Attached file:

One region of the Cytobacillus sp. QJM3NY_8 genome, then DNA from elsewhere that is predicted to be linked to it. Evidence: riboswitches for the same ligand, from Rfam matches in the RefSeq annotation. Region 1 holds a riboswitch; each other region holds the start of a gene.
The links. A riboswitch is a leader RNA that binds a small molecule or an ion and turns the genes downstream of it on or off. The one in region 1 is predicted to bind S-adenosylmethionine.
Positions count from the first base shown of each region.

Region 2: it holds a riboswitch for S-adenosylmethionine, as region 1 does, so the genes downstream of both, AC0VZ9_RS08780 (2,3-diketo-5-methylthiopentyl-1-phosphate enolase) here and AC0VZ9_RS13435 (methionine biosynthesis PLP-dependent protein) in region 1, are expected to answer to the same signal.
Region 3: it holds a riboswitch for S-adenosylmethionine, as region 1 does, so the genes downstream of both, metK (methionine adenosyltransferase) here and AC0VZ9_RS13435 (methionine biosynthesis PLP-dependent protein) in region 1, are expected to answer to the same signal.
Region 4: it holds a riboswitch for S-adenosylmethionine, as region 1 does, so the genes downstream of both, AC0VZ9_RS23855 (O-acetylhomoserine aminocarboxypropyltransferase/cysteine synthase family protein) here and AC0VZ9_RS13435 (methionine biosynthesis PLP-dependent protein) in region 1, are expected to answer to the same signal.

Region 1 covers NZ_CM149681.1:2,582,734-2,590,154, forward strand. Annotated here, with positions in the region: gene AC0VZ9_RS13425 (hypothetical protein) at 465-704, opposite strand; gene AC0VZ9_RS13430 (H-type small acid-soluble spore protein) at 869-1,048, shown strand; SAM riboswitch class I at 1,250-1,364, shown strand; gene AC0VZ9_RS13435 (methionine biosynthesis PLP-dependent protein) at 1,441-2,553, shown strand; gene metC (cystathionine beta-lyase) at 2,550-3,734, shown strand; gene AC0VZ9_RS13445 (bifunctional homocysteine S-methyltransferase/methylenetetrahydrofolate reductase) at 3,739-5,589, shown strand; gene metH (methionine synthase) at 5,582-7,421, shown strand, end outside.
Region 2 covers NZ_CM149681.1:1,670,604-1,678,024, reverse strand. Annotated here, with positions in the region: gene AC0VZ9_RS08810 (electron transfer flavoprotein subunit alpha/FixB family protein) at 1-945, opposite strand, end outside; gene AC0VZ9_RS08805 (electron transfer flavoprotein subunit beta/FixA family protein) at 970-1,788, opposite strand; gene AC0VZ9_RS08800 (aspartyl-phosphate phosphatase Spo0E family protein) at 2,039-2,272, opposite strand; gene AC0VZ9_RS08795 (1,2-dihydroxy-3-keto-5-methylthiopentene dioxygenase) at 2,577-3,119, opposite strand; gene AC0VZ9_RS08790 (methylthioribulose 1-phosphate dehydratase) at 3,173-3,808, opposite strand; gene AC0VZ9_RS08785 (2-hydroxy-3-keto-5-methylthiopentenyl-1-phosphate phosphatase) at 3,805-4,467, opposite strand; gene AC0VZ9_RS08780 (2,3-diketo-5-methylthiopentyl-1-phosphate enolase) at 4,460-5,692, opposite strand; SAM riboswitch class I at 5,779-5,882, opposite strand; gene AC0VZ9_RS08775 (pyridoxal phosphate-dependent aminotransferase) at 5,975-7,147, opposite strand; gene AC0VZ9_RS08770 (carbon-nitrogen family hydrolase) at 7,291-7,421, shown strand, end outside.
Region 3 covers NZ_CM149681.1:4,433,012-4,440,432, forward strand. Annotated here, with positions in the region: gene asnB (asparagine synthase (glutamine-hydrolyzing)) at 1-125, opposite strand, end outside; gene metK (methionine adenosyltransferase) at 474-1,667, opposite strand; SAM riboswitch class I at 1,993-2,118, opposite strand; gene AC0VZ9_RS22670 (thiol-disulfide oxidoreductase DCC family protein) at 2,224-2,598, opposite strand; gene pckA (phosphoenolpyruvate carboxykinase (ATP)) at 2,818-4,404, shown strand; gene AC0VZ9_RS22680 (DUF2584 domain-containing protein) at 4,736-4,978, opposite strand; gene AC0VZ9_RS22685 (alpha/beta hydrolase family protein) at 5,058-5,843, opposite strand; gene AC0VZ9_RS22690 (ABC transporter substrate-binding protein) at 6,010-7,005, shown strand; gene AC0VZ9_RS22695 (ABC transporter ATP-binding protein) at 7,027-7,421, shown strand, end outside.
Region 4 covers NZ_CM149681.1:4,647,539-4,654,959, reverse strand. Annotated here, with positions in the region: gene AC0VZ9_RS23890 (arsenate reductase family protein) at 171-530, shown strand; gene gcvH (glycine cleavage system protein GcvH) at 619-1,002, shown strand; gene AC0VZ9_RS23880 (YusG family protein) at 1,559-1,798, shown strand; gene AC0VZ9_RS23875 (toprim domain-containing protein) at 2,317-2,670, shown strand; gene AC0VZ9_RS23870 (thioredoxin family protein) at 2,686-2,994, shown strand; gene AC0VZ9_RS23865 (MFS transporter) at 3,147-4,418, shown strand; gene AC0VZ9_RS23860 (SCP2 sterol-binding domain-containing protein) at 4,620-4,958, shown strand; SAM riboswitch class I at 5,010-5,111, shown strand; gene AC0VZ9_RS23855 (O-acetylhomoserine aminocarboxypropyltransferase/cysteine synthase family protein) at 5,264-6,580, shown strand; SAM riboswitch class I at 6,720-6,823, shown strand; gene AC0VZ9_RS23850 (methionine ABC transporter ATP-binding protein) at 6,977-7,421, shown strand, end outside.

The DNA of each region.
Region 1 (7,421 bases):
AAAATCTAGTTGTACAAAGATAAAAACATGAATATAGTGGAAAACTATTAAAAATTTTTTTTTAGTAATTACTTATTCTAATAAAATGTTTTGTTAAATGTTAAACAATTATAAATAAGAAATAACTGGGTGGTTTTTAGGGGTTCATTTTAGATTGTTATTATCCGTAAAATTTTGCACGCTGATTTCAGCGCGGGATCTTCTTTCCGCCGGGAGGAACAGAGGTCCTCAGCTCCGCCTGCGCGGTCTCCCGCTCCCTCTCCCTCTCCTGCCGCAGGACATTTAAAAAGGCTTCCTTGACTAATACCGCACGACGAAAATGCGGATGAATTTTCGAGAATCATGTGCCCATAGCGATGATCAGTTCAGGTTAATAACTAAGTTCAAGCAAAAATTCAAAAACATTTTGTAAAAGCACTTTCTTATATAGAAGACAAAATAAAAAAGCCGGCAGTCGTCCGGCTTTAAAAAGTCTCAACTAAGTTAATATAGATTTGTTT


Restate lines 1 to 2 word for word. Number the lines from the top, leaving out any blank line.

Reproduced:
One region of the Cytobacillus sp. QJM3NY_8 genome, then DNA from elsewhere that is predicted to be linked to it. Evidence: riboswitches for the same ligand, from Rfam matches in the RefSeq annotation. Region 1 holds a riboswitch; each other region holds the start of a gene.
The links. A riboswitch is a leader RNA that binds a small molecule or an ion and turns the genes downstream of it on or off. The one in region 1 is predicted to bind S-adenosylmethionine.